• 891: At the old age of 77 and his 62nd year of reign, Husayn dies after he suffers an attack of influenza. His son, Hozal, aged 55, inherits the throne.
  • 892: Persian emperor Siyavash I dies and is replaced by his son Siyavash II, who sets up to rival Aram. He begins a series of military building in Abadshahr as well as new cities, controlling several Silk Route outposts. He once again begins to modernise the army.
  • 893: Siyavash finishes his planning of the army and puts it into action. The Royal army will be ordered with heavy infantry from Tapuria and Bactria in the front, light infantry/archery from Media and Udistan just behind, and the flanks being composed of cavalry from all of Persia's upper classes (the heavier cavalry having such heavy and well-protected armour that an arrow could barely lodge in them). In the case of war against a settled territory, each army was given two catapults and four trebuchets. In the east, Abadshahr grows in culture with several musicians and artists flocking to the very supportive Sassanid court. Hozal in Aram begins doing the same.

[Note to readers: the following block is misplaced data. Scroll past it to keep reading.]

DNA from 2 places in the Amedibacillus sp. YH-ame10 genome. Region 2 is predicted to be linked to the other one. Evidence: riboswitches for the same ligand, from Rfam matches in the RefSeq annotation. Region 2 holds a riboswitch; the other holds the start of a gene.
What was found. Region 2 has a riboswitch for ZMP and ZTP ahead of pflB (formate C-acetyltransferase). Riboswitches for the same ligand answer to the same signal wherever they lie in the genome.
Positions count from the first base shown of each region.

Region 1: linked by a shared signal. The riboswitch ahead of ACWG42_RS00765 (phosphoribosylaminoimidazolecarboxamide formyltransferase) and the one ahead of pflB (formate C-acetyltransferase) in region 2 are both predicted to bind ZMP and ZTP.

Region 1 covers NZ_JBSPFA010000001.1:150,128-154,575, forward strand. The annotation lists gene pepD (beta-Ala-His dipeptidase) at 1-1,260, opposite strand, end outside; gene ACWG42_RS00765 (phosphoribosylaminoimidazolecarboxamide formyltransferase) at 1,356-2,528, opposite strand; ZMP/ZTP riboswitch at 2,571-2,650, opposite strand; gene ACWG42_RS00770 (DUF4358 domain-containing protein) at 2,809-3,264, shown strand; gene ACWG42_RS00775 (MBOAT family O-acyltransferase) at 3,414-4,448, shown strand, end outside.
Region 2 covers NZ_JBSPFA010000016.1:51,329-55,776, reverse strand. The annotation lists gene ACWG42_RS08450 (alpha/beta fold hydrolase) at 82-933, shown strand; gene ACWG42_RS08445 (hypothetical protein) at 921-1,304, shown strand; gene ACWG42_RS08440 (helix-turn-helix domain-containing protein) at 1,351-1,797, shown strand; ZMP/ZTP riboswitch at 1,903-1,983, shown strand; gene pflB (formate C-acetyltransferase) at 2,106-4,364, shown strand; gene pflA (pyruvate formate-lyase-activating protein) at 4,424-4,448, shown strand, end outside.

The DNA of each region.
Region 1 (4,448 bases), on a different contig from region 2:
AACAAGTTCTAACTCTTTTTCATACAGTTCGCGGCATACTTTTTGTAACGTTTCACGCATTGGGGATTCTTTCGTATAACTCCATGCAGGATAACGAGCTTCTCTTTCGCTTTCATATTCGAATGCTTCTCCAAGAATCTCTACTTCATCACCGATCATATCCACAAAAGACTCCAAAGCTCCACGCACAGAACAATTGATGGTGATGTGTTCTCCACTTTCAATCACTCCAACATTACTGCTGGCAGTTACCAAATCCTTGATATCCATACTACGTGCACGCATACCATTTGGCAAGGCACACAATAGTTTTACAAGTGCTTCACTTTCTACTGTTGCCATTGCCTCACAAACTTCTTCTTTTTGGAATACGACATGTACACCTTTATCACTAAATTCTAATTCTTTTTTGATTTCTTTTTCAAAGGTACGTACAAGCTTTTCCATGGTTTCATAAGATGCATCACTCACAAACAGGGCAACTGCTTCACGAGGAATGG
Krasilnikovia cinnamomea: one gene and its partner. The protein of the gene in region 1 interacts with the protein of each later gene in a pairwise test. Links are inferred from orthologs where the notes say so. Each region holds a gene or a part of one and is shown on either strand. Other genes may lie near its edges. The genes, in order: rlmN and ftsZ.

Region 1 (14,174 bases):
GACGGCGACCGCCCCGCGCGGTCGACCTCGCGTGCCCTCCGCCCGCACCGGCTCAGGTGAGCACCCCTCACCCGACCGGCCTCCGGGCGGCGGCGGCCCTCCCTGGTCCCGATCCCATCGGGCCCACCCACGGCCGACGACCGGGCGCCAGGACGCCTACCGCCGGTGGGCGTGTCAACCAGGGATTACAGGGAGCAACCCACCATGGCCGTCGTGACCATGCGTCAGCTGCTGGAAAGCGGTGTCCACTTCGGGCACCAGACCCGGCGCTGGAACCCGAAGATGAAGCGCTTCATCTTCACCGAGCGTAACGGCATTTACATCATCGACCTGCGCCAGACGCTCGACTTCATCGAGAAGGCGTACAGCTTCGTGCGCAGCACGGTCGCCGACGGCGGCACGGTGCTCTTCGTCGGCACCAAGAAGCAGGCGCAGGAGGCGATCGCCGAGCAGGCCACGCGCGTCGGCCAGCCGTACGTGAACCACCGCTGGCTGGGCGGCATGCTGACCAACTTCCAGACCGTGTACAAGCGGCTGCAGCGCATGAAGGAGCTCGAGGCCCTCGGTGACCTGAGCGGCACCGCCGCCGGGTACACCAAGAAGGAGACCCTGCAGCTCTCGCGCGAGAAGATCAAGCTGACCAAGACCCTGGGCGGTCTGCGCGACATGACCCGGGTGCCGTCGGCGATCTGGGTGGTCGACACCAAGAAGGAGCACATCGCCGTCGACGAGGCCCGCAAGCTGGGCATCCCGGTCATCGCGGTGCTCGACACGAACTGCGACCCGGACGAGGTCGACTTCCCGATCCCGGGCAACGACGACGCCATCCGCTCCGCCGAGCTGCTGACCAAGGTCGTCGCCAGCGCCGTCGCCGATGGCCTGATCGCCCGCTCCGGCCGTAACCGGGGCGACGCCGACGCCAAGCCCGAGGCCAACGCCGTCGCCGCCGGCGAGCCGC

• 894: The Mordvins begin to war eastwards, crossing the Caspian Sea. So to protect Transoxiana (Bukhara), Xvairizem (Khwazrem, Khiva) and Khurasan the Persians begin to recruit several Turkic tribes to protect the regions. These slowly become the de facto rulers of Central Asia. Uyghurs emigrate en masse to the southern coast of the Jaxartes and the sometimes-wet mouth of the Amu and Syr Darya in the Caspian coast, establishing an autonomous fœderati kingdom in parts of Central Asia. Not all of Uyghuristan (OTL Xinjiang), however, is abandoned.